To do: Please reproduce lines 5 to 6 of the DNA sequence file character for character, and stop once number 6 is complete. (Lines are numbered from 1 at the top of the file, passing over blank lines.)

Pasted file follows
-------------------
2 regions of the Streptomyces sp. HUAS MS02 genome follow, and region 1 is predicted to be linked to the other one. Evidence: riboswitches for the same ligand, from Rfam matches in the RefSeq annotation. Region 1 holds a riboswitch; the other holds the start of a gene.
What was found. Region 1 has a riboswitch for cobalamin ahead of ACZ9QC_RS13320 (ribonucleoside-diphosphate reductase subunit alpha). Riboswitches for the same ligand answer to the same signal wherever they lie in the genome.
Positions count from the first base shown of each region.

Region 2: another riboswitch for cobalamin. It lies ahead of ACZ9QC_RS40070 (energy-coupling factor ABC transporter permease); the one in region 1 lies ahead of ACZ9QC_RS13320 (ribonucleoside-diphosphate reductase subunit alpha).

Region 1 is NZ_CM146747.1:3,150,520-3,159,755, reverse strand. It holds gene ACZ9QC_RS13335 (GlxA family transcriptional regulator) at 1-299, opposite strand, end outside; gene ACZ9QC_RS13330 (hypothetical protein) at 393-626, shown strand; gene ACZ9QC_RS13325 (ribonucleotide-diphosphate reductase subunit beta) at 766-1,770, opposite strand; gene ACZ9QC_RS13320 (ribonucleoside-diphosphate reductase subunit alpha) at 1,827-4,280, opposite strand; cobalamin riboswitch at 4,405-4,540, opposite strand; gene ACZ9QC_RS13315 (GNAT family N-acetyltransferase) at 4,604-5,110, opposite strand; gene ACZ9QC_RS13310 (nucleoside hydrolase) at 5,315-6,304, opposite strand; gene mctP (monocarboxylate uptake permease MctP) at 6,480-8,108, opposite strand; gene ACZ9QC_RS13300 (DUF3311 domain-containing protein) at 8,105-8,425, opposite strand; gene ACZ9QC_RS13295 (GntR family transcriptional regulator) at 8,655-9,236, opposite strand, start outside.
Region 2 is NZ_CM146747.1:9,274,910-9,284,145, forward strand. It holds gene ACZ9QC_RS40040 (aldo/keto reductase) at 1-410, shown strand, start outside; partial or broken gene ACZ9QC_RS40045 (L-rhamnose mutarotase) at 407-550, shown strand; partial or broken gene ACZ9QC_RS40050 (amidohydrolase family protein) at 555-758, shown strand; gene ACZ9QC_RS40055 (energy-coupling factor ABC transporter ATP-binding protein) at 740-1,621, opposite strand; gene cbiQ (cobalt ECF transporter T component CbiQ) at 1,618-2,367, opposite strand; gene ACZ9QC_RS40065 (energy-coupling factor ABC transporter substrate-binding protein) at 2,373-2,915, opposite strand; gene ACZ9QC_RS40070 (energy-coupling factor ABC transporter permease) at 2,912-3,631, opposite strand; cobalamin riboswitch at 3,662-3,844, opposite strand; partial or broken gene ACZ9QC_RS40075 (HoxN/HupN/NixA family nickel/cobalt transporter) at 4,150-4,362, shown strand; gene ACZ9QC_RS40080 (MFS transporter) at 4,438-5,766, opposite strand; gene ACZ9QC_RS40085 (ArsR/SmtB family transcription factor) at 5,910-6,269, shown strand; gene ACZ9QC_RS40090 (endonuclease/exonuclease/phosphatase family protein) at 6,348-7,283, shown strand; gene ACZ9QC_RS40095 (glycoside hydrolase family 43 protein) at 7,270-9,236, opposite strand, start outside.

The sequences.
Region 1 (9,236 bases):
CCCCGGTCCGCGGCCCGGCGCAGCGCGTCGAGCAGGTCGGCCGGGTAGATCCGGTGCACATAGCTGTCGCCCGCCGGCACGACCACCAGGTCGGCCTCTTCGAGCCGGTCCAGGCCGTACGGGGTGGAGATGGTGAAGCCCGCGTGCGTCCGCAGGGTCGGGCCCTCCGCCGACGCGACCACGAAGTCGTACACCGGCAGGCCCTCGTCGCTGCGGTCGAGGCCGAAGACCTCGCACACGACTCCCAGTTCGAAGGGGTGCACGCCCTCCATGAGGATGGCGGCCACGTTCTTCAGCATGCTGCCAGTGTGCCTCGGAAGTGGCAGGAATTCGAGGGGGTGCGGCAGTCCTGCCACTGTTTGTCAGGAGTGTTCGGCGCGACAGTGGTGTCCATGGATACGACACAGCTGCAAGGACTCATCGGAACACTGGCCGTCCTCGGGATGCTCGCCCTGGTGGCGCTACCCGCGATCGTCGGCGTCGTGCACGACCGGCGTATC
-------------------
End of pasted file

Region 1 is NZ_CM146747.1:3,150,520-3,159,755, reverse strand. It holds gene ACZ9QC_RS13335 (GlxA family transcriptional regulator) at 1-299, opposite strand, end outside; gene ACZ9QC_RS13330 (hypothetical protein) at 393-626, shown strand; gene ACZ9QC_RS13325 (ribonucleotide-diphosphate reductase subunit beta) at 766-1,770, opposite strand; gene ACZ9QC_RS13320 (ribonucleoside-diphosphate reductase subunit alpha) at 1,827-4,280, opposite strand; cobalamin riboswitch at 4,405-4,540, opposite strand; gene ACZ9QC_RS13315 (GNAT family N-acetyltransferase) at 4,604-5,110, opposite strand; gene ACZ9QC_RS13310 (nucleoside hydrolase) at 5,315-6,304, opposite strand; gene mctP (monocarboxylate uptake permease MctP) at 6,480-8,108, opposite strand; gene ACZ9QC_RS13300 (DUF3311 domain-containing protein) at 8,105-8,425, opposite strand; gene ACZ9QC_RS13295 (GntR family transcriptional regulator) at 8,655-9,236, opposite strand, start outside.
Region 2 is NZ_CM146747.1:9,274,910-9,284,145, forward strand. It holds gene ACZ9QC_RS40040 (aldo/keto reductase) at 1-410, shown strand, start outside; partial or broken gene ACZ9QC_RS40045 (L-rhamnose mutarotase) at 407-550, shown strand; partial or broken gene ACZ9QC_RS40050 (amidohydrolase family protein) at 555-758, shown strand; gene ACZ9QC_RS40055 (energy-coupling factor ABC transporter ATP-binding protein) at 740-1,621, opposite strand; gene cbiQ (cobalt ECF transporter T component CbiQ) at 1,618-2,367, opposite strand; gene ACZ9QC_RS40065 (energy-coupling factor ABC transporter substrate-binding protein) at 2,373-2,915, opposite strand; gene ACZ9QC_RS40070 (energy-coupling factor ABC transporter permease) at 2,912-3,631, opposite strand; cobalamin riboswitch at 3,662-3,844, opposite strand; partial or broken gene ACZ9QC_RS40075 (HoxN/HupN/NixA family nickel/cobalt transporter) at 4,150-4,362, shown strand; gene ACZ9QC_RS40080 (MFS transporter) at 4,438-5,766, opposite strand; gene ACZ9QC_RS40085 (ArsR/SmtB family transcription factor) at 5,910-6,269, shown strand; gene ACZ9QC_RS40090 (endonuclease/exonuclease/phosphatase family protein) at 6,348-7,283, shown strand; gene ACZ9QC_RS40095 (glycoside hydrolase family 43 protein) at 7,270-9,236, opposite strand, start outside.